Modern to Contemporary: Jackson Pollock and Vasily Kandinsky

Modern to Contemporary: Jackson Pollock and Vasily Kandinsky

Art history is cyclic, and many stylistic and technical elements travel from one epoch to another, creating various chains of influences of definite artists or art directions on the other ones. Modern and contemporary art absorbed different art concepts from various cultural periods and combined them with other fields of human activities, such as Philosophy, Math, Physics, etc.

To compare modern and contemporary art, it is necessary to choose artists and examples of their works and evaluate each one. This paper aims to compare work with the painting Improvisation No. 30 (Cannons) (1913) by Vasily Kandinsky to Jackson Pollock’s painting The Key (1946).

At first view, both works seem similar, as if they were painted by one person in one period of life, but to look more properly, they represent different aims, concepts, and philosophy, even if they contain similarities in color, composition and some technical elements. To make a valid comparison, it is important to consider all the means of comparison, such as individuality of artists, their influences, teachers, art direction, and life conditions. It will explain main ideas and conceptual frames of their art pieces. Technique, colour use, geometry, and composition play important role in comparing abstract art as well.

To begin with, Kandinsky is a born-Russian painter, who denied his law teacher’s career in Moscow and moved to Munich to study art. There he joined a Theosophical group, which was a background for his spiritualistic direction in art. When the World War I broke out, he moved back to Russia, but there, he could not accept art theory and Communist movement dictated. Thus, he came back to Munich and lived there till the Nazi takeover in 1933. Then, he moved to France, where he lived until his death. His early works (as he started painting at the age of 30) were mostly landscapes with definite objects, containing folk elements of Russian life discourse.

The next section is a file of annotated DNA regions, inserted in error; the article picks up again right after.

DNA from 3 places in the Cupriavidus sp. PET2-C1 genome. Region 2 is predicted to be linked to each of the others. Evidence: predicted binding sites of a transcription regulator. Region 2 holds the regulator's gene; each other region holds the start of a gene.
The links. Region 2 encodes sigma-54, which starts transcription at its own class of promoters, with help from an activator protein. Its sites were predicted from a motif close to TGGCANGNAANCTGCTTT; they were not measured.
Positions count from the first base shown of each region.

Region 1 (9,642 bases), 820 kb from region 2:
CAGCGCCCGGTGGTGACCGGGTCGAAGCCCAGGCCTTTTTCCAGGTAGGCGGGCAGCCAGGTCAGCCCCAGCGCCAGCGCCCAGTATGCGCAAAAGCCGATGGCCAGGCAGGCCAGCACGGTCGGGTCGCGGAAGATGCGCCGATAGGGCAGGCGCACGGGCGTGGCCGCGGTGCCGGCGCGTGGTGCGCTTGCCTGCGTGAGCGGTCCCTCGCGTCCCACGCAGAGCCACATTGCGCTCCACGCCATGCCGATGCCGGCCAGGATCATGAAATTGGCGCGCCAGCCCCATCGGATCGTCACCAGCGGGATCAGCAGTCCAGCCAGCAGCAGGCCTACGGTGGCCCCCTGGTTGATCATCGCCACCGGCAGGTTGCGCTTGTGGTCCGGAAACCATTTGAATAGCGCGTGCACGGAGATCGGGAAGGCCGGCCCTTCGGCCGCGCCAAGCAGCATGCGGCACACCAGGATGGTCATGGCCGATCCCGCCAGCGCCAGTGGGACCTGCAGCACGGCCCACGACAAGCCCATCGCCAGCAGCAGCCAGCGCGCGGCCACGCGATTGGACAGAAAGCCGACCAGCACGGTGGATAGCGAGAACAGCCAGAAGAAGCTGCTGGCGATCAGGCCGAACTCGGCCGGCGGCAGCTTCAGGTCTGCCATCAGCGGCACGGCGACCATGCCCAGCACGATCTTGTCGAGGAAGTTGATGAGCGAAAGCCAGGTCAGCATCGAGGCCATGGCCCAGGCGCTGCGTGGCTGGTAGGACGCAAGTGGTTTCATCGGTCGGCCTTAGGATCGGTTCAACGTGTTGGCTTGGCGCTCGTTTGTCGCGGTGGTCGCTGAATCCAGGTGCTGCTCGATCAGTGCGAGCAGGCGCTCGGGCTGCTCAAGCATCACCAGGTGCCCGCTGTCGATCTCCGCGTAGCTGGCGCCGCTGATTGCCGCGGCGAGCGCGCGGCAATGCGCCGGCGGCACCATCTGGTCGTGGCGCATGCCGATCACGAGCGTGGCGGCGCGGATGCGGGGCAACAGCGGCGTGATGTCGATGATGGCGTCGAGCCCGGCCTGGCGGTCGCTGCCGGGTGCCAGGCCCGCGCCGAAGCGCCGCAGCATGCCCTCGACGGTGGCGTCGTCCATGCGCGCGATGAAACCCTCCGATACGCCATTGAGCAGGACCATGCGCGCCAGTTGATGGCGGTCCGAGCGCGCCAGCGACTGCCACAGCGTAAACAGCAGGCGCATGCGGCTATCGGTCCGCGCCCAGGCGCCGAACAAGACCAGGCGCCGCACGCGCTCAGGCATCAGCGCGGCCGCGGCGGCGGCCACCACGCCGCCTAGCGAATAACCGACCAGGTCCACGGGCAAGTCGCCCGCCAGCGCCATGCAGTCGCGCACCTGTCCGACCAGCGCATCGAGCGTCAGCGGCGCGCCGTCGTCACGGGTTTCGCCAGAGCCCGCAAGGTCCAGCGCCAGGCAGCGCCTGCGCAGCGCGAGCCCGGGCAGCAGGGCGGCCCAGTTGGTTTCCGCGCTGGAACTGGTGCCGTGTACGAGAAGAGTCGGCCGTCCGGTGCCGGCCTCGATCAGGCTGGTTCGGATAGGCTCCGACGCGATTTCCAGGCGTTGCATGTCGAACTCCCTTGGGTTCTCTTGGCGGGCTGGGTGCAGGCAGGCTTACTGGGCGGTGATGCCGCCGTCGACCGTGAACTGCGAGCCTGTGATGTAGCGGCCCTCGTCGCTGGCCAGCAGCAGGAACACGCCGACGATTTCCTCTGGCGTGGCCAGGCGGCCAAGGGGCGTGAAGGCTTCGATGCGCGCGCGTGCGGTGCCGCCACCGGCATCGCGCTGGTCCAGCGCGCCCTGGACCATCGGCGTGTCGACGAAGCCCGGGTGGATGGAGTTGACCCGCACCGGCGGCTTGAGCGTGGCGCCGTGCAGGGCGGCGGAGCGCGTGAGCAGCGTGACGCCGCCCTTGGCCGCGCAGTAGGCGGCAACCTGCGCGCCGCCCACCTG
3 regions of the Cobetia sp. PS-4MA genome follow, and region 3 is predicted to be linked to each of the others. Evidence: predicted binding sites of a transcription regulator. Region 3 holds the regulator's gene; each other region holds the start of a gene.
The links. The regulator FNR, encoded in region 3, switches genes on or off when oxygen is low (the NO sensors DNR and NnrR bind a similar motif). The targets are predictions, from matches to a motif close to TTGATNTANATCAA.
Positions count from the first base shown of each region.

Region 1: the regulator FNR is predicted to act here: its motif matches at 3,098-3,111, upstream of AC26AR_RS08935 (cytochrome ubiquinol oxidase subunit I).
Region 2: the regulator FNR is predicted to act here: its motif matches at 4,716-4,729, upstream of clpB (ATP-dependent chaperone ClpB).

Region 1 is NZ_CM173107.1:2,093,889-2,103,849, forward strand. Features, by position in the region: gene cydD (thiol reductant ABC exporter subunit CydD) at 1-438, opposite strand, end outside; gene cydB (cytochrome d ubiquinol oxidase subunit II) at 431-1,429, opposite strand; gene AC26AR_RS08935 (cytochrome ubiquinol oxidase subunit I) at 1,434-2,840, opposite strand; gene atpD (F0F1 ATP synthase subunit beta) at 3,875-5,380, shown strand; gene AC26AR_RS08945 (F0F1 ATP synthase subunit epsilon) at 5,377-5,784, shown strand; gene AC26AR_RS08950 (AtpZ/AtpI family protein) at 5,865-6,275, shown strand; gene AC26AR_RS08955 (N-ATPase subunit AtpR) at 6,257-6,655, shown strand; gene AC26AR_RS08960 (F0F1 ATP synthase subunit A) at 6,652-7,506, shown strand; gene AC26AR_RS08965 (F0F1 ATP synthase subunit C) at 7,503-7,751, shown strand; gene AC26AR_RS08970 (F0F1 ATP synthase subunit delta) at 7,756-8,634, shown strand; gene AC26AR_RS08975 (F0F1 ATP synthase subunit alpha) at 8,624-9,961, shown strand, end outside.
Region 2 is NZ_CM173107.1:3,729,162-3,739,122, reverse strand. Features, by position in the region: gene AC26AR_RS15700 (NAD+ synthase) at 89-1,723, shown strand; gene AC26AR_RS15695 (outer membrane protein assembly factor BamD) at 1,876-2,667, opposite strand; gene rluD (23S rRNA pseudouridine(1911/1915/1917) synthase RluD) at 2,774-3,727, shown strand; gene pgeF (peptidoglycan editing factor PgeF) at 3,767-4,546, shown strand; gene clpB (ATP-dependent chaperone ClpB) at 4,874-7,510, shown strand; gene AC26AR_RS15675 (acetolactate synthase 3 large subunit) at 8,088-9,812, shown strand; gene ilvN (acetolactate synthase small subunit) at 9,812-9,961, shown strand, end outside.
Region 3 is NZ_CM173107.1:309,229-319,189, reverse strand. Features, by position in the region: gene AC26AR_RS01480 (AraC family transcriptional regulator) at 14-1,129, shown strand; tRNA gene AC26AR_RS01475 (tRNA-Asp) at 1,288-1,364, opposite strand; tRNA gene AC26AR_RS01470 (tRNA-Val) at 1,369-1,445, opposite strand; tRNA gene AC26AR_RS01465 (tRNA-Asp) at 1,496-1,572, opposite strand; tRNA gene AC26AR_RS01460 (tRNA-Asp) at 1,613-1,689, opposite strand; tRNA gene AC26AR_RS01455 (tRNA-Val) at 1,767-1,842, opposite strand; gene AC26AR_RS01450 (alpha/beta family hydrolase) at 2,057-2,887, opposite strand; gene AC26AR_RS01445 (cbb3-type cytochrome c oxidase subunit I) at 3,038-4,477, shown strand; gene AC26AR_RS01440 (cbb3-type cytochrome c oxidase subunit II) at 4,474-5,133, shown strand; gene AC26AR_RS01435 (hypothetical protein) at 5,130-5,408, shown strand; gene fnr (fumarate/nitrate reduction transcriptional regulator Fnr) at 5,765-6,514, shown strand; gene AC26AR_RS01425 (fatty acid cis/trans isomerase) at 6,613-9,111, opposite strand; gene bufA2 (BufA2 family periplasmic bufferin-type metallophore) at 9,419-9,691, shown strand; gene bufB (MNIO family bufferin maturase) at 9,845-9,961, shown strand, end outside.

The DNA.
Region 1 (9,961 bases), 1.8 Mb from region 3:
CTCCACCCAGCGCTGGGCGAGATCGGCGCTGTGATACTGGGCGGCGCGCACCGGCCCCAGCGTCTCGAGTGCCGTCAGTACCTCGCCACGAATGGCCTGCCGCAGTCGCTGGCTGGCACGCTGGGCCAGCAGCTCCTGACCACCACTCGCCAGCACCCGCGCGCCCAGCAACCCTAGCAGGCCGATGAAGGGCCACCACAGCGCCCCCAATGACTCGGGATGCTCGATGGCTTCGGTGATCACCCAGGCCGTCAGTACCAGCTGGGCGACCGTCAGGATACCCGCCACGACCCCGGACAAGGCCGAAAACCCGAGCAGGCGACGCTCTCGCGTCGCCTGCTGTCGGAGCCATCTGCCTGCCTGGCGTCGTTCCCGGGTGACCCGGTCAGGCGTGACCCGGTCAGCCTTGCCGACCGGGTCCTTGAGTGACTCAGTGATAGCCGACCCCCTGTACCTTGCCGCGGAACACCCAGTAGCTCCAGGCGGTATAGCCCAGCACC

However, being more famous as an art theorist than an artist, he was sure that art was a reflection of artist’s soul, but not a depiction of the outside world. He often compared the personality of an artist, in reference to his works, to details of musical instruments. In his book Point and Line to Plane (19), he mentioned that during his trip around Europe, he was highly influenced by impressionist art. Color became the main feature of his works in the 1910s.

According to Kandinsky’s prehistory, the work Improvisation No. 30 (Cannons) was completed during so called Blue Rider period (1911-1914) of Kandinsky’s development, and contains influences of European impressionism and theosophical understanding of soul. It is full of color and tough lines, some of which are blurry, while others are well-defined. In addition, the title of the work is borrowed from musical theory: improvisations with numbers are features of composers’ works, which means that the painting was influenced by the theory of music.

Speaking about Jackson Pollock’s The Key (see fig. 3), one might admit that he was famous for his “drop paintings” , in opposite to Kandinsky’s geometrical images. Pollock is an important figure in the history of the American art and he challenged the Western approach to it. He was influenced not only by the expressionist art and abstractionism, but also surrealism, Mexican muralists, etc. Besides, Pollock suffered from alcoholic addiction and bipolar disorder, which could influence his work as well. He started painting at an earlier age than Kandinsky, but he had a great modernistic background. While Kandinsky was a theorist, Pollock invented many brand-new techniques in art processes.

Pollock’s painting The Key prefigured for his drop paintings, as it refers to his Accabonac Series of paintings. The Key is considered to be a quazi-Surrealist painting. It suggests expressive abstract landscape with exact color of each abstract object. The main concept of the work is its emergency and process of creation, but not a composition, as it was in Kandinsky’s work.